Note: these figures are before the recent construction of major wind and solar projects in western Imperial County, which released large quantities of dust in areas known to carry valley fever. (photo, right: Construction at Pattern Energy's Ocotillo Wind Energy Facility) Yet Imperial County’s website appears to have no mention of the disease, raising the question of whether physicians may be seriously under-reporting the actual number of cases.

Ocotillo resident Edie Harmon, a biologist, raises this question regarding emergency room procedures. "Why don't the ERs in Imperial County have tests ordered for valley fever for the more than 33 % of cases of Community Acquired Pneumonia for which no pathogen was identified?  Surely, the cost of the test is far less than the cost of treating the illness if not diagnosed or properly treated earlier when patients first seek treatment."

In general, cases in Imperial and San Diego counties increased sharply after 2009. Although Kern County (Bakersfield) had the highest number of reported cases (approx. 7,800) of all 15 participating counties, San Diego County with 650 cases ranked sixth highest in California. Interestingly, the southwestern corner of San Diego, adjacent to Mexico, appears to have the greatest incidence. Chula Vista accounted for 89 cases; the mean incidence rate is 7.5/100,000 compared with the City of San Diego’s rate of 4.5//100,000. Only 3% of San Diego County’s cases were in prisons, raising the issue of why a southwest urban area has higher rates than East County, where the spores are considered to be endemic. One possible explanation is that urban residents may be more apt to seek medical treatment than those in rural areas.

The number of cases has been rising countywide even before the latest troubling figures.  San Diego County had a 43% increase countywide in valley fever cases from 1999 to 2000 and the disease has been on the rise here since 1990, epidemiologist Anne Kao found.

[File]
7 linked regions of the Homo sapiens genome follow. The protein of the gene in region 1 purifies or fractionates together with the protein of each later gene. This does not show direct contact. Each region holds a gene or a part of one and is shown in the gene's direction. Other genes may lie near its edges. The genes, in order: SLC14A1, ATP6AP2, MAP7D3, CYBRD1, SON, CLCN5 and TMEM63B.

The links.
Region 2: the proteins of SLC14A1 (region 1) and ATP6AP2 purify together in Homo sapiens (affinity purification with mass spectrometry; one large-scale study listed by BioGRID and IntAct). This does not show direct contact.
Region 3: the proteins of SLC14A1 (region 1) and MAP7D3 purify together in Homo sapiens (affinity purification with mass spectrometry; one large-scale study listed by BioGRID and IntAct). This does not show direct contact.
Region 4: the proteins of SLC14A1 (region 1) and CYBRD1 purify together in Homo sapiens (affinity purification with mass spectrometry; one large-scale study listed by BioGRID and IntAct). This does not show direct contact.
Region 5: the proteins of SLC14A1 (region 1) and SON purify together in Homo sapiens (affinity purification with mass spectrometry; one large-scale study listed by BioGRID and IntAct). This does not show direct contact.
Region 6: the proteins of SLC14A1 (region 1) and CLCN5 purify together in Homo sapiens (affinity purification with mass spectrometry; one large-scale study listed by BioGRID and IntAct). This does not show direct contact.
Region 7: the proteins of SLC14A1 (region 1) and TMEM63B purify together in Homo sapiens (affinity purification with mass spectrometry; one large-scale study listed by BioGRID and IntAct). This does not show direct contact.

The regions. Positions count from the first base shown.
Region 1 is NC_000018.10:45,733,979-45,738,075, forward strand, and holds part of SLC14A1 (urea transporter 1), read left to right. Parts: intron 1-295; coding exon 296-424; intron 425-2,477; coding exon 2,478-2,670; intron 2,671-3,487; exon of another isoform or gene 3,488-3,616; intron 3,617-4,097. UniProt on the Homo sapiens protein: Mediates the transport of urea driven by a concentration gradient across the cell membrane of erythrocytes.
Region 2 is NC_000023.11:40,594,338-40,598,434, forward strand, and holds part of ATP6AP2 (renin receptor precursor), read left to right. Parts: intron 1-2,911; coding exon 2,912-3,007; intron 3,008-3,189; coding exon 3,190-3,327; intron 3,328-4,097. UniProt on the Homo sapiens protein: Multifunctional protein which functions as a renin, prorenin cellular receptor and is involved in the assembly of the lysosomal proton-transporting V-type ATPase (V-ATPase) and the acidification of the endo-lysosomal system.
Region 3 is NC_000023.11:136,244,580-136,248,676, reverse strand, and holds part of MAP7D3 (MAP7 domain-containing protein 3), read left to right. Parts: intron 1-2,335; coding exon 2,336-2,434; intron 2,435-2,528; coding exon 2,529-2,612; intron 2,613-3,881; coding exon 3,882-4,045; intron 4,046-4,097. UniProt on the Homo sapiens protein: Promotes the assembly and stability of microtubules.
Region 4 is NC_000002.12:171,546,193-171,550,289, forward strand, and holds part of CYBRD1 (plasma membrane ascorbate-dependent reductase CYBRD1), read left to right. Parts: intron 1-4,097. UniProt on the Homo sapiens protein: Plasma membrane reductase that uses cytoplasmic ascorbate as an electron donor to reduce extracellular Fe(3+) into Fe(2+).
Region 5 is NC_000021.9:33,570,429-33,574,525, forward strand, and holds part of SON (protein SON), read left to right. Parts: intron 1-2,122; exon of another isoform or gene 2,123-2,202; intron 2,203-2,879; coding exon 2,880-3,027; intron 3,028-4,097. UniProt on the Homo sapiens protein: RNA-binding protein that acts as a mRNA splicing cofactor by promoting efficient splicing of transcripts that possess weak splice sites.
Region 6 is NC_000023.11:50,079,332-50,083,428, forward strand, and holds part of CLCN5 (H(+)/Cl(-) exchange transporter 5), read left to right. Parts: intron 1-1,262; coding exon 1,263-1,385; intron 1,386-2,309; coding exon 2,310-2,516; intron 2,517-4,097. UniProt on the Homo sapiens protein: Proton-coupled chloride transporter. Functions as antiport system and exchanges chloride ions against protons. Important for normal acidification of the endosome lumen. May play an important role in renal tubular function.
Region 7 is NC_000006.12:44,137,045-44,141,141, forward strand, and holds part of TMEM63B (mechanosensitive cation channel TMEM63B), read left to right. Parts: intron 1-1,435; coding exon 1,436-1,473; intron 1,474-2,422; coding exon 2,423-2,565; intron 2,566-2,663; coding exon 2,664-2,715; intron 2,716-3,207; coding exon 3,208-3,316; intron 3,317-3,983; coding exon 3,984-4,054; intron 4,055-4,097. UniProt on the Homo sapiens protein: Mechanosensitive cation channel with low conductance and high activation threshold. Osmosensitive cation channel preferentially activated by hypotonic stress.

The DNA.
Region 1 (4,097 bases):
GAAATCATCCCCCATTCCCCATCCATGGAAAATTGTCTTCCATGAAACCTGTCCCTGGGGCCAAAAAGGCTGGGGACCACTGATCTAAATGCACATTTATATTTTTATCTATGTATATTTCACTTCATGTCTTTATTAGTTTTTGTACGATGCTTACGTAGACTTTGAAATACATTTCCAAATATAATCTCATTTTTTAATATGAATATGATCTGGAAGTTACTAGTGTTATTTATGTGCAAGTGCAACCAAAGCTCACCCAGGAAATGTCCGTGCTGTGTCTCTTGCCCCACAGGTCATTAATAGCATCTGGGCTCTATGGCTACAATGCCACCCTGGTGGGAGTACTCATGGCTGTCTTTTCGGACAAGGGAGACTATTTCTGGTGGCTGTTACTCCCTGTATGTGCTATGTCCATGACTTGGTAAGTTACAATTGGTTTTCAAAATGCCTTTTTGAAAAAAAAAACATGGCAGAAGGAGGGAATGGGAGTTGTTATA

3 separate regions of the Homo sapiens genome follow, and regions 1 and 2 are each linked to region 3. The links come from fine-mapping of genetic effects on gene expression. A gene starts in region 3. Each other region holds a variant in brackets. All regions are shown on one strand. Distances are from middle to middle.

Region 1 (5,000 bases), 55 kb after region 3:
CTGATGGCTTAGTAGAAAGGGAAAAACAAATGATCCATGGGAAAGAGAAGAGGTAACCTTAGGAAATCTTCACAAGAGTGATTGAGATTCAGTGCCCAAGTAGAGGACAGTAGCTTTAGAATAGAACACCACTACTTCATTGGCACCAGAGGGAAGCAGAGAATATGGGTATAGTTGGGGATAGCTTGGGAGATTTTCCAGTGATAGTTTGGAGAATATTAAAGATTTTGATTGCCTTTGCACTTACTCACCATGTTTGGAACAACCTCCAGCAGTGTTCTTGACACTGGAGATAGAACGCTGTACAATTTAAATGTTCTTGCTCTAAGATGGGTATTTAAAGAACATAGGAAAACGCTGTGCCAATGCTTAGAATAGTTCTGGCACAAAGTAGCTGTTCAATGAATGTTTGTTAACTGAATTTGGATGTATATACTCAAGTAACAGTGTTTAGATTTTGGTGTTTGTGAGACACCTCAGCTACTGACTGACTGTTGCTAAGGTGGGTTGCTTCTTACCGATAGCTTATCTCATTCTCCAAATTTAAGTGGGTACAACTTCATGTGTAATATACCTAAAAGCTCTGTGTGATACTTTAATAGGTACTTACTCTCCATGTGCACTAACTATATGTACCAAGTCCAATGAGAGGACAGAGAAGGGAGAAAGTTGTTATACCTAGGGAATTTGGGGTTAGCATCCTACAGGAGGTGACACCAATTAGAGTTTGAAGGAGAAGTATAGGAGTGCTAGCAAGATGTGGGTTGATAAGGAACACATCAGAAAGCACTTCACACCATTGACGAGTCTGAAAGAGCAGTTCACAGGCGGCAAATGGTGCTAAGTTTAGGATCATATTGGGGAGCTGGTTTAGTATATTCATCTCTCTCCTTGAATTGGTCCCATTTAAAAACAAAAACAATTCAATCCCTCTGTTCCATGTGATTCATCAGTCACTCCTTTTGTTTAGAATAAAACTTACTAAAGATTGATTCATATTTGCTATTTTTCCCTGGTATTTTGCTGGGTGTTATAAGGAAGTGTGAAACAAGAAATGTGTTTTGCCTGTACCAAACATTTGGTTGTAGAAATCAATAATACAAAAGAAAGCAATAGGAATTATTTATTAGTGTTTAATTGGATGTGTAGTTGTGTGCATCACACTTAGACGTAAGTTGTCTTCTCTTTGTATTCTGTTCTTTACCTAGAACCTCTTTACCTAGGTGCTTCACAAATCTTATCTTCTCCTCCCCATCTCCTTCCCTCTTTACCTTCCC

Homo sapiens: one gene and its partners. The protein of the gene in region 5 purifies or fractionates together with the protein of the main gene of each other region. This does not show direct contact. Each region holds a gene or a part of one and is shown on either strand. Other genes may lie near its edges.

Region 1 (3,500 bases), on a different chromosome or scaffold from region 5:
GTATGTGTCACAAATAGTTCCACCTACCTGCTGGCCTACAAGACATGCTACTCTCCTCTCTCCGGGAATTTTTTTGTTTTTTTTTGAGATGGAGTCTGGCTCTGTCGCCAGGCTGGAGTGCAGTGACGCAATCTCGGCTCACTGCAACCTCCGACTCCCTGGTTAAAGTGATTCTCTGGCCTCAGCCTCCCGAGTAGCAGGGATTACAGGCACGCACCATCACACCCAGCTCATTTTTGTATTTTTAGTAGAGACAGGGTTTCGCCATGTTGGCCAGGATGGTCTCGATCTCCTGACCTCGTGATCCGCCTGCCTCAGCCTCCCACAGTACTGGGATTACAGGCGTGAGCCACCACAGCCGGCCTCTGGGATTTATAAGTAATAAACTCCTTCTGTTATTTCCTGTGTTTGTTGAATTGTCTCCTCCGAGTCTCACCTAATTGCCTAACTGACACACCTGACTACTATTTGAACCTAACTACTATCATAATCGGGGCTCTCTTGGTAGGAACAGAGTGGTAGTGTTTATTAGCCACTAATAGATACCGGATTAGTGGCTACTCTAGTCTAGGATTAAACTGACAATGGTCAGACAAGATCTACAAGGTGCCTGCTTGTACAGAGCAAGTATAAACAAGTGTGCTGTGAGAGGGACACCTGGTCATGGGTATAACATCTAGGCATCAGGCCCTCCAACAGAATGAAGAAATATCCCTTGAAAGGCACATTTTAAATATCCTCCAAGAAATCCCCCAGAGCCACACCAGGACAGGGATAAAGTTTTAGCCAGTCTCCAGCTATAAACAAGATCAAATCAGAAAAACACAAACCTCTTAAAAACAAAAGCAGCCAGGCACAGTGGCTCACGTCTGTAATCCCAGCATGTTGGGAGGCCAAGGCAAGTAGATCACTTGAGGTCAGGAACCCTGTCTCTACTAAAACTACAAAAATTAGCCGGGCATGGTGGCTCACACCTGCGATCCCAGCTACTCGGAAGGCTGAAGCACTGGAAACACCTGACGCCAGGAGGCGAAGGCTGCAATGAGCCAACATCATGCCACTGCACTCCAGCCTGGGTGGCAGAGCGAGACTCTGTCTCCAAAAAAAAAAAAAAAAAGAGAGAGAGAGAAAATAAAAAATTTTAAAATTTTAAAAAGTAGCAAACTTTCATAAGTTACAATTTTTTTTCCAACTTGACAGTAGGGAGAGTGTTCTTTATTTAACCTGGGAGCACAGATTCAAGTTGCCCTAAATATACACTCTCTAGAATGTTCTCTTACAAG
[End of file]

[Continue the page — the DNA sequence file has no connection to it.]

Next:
The good news, however, is that Nielsen Biosciences in San Diego has received the FDA’s approval for its Spherusol Skin test, and this diagnostic test will be available later this year. California’s prison system may take advantage of this. Another positive sign is the Flagstaff, Ariz.-based company Pathogene (now renamed DxNA) will launch an FDA clinical study in the next few months on a DNA diagnostic test for cocci. Todd Snowden says the company expects FDA clearance later this year. The test, which requires only an hour to run and is geared for small clinics, physician offices and veterinary hospitals, is based on technology licensed from TGen. Best of all, it’s simple enough for a nonprofessional to run on a small machine that sells for around $16,000. The hope is that this test, which probably will cost out at around $89, can diagnose the disease early on and thus improve health outcomes and lower costs.

Speaking of costs, Jie Ting, PhD and Leslie Wilson, PhD, both in the pharmacy department at University of California, San Francisco, presented a statistical analysis of the medical expenses incurred in California Valley fever patients.

For even the most common and treatable condition (uncomplicated pneumonia), direct lifetime cost per person is $18,800. Disseminated lifetime costs can run as high as $87,000 per person. Ting and Wilson concluded that Valley fever heavily impacts the state’s financial resources to the tune of $221 million annually.